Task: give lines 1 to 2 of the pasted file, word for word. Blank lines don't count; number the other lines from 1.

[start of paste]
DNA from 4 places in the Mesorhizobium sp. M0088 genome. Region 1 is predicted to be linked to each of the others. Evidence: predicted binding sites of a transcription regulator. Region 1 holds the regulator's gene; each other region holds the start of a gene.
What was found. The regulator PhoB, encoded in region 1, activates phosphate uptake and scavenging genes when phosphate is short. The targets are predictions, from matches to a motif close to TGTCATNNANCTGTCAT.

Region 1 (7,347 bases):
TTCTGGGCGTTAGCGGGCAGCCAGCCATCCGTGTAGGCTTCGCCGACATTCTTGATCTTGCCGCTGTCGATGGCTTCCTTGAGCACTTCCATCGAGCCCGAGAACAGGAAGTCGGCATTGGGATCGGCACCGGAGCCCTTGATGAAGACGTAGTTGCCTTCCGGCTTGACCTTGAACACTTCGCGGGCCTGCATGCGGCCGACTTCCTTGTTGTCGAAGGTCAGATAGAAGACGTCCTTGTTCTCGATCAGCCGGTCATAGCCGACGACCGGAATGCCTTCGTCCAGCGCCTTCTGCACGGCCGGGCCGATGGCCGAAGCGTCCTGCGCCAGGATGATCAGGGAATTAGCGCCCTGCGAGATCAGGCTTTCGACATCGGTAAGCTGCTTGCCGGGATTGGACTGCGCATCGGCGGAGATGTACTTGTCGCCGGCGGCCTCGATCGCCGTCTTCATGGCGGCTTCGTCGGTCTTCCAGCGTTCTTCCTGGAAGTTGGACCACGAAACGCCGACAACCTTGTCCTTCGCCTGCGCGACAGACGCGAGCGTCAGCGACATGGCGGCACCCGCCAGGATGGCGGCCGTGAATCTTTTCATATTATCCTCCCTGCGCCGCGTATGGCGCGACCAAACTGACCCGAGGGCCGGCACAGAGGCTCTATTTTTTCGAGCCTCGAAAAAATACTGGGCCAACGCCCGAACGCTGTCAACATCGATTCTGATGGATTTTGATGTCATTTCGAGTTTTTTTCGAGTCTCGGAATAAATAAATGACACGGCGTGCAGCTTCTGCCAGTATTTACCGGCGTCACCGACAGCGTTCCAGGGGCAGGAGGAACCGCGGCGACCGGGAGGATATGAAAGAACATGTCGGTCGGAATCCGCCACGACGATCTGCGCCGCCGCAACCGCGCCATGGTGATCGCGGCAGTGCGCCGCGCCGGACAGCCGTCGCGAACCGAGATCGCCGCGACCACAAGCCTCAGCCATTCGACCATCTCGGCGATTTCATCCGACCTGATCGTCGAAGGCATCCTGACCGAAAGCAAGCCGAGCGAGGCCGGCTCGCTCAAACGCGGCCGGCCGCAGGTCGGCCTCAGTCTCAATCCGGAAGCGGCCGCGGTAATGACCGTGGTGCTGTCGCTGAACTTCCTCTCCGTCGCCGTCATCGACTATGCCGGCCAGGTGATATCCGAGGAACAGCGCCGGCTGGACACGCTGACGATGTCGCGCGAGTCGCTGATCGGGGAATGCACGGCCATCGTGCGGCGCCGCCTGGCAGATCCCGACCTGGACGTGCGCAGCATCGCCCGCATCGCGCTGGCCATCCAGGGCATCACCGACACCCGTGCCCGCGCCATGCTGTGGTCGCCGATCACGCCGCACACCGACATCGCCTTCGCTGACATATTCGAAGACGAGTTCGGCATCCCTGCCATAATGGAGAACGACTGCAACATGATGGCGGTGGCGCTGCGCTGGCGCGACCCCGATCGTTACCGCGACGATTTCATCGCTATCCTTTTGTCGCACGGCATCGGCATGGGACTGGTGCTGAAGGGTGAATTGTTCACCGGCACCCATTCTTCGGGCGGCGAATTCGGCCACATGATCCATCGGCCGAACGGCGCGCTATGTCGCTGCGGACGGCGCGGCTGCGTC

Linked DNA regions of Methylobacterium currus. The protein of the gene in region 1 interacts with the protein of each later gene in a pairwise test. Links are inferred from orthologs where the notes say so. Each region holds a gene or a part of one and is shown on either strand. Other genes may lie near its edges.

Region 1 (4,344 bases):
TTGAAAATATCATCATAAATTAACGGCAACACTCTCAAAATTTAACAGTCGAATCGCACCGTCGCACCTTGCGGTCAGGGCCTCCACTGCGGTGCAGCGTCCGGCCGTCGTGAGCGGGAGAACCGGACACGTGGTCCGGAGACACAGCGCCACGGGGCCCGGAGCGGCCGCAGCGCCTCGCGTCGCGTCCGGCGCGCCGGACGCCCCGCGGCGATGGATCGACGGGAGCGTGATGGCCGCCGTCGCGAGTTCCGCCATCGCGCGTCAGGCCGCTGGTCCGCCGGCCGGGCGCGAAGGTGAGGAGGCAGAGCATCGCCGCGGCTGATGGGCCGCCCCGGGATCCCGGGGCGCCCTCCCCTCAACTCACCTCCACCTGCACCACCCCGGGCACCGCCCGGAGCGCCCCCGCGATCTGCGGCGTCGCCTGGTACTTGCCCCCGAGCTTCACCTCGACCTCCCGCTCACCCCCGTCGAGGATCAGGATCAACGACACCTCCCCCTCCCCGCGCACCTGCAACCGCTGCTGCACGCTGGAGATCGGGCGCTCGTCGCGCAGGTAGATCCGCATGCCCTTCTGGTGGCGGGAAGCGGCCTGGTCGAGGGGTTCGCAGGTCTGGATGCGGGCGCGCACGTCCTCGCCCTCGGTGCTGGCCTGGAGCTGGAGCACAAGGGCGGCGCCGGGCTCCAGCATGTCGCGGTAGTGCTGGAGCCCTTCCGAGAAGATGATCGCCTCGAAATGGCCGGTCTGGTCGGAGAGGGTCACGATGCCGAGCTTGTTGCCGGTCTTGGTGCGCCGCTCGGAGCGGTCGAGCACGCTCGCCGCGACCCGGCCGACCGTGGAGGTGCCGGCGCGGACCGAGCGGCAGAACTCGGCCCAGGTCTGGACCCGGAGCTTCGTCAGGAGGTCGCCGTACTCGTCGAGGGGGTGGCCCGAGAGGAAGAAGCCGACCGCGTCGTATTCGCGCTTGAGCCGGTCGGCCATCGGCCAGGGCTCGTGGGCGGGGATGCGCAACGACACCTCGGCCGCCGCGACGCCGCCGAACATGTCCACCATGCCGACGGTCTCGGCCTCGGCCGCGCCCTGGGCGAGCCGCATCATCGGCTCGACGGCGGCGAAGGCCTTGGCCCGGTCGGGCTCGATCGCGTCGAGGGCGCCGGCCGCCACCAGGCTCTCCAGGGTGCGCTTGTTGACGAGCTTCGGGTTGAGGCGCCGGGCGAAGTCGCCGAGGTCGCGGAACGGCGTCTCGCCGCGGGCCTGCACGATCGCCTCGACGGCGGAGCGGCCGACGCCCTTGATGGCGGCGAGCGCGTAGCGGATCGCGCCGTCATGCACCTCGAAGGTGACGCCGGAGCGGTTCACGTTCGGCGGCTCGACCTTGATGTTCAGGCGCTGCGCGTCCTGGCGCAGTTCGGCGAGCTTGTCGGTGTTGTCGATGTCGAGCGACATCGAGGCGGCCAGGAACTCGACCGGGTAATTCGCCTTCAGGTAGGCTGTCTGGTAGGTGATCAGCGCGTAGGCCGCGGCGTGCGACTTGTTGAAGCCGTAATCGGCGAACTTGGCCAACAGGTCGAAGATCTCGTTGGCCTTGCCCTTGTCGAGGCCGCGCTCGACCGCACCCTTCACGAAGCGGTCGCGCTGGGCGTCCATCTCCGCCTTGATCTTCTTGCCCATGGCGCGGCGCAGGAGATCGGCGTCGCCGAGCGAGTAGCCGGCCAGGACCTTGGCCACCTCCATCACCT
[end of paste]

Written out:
DNA from 4 places in the Mesorhizobium sp. M0088 genome. Region 1 is predicted to be linked to each of the others. Evidence: predicted binding sites of a transcription regulator. Region 1 holds the regulator's gene; each other region holds the start of a gene.
What was found. The regulator PhoB, encoded in region 1, activates phosphate uptake and scavenging genes when phosphate is short. The targets are predictions, from matches to a motif close to TGTCATNNANCTGTCAT.